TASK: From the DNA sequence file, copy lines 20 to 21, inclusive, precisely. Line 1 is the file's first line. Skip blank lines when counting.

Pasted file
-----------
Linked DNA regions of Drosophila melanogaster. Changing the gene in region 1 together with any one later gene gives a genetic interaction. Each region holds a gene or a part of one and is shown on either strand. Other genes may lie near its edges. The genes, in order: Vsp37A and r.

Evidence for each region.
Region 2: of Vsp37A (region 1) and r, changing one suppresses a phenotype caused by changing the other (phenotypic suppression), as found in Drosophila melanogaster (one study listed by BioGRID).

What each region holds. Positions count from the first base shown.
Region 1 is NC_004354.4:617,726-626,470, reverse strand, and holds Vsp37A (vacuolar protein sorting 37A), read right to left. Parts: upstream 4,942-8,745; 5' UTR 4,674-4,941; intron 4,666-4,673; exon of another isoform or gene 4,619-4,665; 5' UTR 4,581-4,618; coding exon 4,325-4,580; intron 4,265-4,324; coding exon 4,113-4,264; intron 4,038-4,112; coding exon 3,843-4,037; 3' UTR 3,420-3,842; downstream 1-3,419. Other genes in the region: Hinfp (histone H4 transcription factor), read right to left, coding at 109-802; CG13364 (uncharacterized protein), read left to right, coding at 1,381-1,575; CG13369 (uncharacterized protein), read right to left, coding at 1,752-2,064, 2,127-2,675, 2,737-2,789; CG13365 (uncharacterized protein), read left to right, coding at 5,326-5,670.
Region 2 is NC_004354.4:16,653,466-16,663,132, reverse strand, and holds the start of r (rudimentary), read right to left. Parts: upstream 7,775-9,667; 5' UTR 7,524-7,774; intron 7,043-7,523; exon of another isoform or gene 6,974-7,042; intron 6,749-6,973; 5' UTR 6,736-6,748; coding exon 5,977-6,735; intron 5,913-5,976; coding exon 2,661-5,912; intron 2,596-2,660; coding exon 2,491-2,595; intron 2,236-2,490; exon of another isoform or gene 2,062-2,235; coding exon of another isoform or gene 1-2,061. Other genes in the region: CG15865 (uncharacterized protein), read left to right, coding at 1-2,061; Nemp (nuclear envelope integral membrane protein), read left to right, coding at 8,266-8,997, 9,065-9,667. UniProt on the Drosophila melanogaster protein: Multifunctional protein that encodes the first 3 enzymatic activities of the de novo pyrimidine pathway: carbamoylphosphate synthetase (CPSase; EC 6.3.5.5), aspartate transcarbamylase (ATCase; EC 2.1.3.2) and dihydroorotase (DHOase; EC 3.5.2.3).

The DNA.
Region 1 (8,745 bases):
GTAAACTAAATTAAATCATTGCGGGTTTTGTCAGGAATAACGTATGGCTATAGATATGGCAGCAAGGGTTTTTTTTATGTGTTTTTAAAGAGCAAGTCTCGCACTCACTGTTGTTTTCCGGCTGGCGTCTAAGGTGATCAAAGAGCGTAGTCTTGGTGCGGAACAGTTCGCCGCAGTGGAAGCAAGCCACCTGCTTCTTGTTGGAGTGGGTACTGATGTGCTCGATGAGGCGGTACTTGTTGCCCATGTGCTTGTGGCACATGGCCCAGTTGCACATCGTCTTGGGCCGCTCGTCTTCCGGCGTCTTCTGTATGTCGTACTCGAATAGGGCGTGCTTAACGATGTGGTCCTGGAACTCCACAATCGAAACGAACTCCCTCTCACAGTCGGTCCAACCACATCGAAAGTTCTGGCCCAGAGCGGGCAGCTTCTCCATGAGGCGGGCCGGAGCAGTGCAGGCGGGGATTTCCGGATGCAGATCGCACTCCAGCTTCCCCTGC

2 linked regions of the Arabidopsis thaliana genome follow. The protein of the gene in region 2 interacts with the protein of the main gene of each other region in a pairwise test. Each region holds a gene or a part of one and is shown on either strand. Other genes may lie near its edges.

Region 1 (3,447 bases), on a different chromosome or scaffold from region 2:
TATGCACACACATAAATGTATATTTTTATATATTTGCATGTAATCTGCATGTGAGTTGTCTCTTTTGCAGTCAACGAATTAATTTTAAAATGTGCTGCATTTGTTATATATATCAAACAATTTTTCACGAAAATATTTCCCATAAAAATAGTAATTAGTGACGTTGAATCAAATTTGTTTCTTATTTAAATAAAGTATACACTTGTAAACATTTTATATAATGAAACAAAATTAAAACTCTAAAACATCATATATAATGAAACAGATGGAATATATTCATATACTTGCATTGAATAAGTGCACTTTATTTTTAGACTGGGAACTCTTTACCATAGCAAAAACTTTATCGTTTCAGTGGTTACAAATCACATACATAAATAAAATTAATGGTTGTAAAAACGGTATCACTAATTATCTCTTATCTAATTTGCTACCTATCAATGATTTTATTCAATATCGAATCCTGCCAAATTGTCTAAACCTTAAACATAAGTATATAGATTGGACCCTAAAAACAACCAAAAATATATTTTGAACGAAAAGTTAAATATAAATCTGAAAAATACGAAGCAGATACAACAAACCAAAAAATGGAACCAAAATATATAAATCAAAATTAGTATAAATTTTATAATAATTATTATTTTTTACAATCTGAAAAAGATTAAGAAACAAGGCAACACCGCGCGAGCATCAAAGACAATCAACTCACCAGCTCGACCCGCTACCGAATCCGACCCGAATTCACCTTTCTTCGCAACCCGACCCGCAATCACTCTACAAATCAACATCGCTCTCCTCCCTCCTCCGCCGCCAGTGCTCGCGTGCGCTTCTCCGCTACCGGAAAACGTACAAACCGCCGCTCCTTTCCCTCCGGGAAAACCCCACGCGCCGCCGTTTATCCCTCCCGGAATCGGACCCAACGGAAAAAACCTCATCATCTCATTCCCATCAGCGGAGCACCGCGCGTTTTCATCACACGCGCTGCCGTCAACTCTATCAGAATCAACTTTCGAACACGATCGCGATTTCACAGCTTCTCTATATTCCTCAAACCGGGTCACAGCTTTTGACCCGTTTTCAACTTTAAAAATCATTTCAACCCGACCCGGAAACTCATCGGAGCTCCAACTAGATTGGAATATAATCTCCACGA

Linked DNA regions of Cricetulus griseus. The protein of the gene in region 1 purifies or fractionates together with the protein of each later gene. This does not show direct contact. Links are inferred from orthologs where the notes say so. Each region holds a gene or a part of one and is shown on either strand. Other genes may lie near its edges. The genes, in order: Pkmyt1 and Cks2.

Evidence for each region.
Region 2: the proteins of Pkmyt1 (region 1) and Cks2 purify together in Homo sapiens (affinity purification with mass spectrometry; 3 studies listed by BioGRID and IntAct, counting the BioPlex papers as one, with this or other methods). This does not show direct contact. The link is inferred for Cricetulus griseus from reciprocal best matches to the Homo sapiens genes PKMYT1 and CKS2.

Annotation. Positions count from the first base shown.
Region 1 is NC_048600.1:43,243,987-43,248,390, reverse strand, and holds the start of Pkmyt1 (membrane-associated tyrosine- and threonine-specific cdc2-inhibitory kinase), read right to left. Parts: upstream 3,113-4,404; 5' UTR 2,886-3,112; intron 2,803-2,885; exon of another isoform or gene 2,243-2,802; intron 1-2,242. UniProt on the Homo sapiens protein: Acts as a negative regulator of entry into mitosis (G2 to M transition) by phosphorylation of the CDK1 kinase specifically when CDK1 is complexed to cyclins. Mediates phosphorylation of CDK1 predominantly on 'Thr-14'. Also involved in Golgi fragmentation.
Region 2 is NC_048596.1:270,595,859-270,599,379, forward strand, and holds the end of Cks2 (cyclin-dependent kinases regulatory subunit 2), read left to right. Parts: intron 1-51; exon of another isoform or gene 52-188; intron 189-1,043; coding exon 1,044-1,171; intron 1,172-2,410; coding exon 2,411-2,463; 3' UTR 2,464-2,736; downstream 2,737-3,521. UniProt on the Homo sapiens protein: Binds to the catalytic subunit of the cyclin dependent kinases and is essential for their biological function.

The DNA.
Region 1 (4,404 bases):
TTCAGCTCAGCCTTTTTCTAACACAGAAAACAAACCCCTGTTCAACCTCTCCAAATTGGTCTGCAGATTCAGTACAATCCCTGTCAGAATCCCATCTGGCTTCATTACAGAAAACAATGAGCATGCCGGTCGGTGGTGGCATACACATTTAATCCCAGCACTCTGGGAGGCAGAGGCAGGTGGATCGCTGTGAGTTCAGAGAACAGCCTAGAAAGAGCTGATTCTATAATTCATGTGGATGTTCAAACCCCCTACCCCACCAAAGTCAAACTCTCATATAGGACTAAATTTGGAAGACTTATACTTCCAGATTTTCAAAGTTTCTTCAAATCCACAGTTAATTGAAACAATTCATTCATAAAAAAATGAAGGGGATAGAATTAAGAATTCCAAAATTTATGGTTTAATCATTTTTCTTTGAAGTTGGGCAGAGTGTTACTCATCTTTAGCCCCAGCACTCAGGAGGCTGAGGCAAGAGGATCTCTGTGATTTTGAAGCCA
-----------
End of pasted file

Region 1 (4,404 bases):
TTCAGCTCAGCCTTTTTCTAACACAGAAAACAAACCCCTGTTCAACCTCTCCAAATTGGTCTGCAGATTCAGTACAATCCCTGTCAGAATCCCATCTGGCTTCATTACAGAAAACAATGAGCATGCCGGTCGGTGGTGGCATACACATTTAATCCCAGCACTCTGGGAGGCAGAGGCAGGTGGATCGCTGTGAGTTCAGAGAACAGCCTAGAAAGAGCTGATTCTATAATTCATGTGGATGTTCAAACCCCCTACCCCACCAAAGTCAAACTCTCATATAGGACTAAATTTGGAAGACTTATACTTCCAGATTTTCAAAGTTTCTTCAAATCCACAGTTAATTGAAACAATTCATTCATAAAAAAATGAAGGGGATAGAATTAAGAATTCCAAAATTTATGGTTTAATCATTTTTCTTTGAAGTTGGGCAGAGTGTTACTCATCTTTAGCCCCAGCACTCAGGAGGCTGAGGCAAGAGGATCTCTGTGATTTTGAAGCCA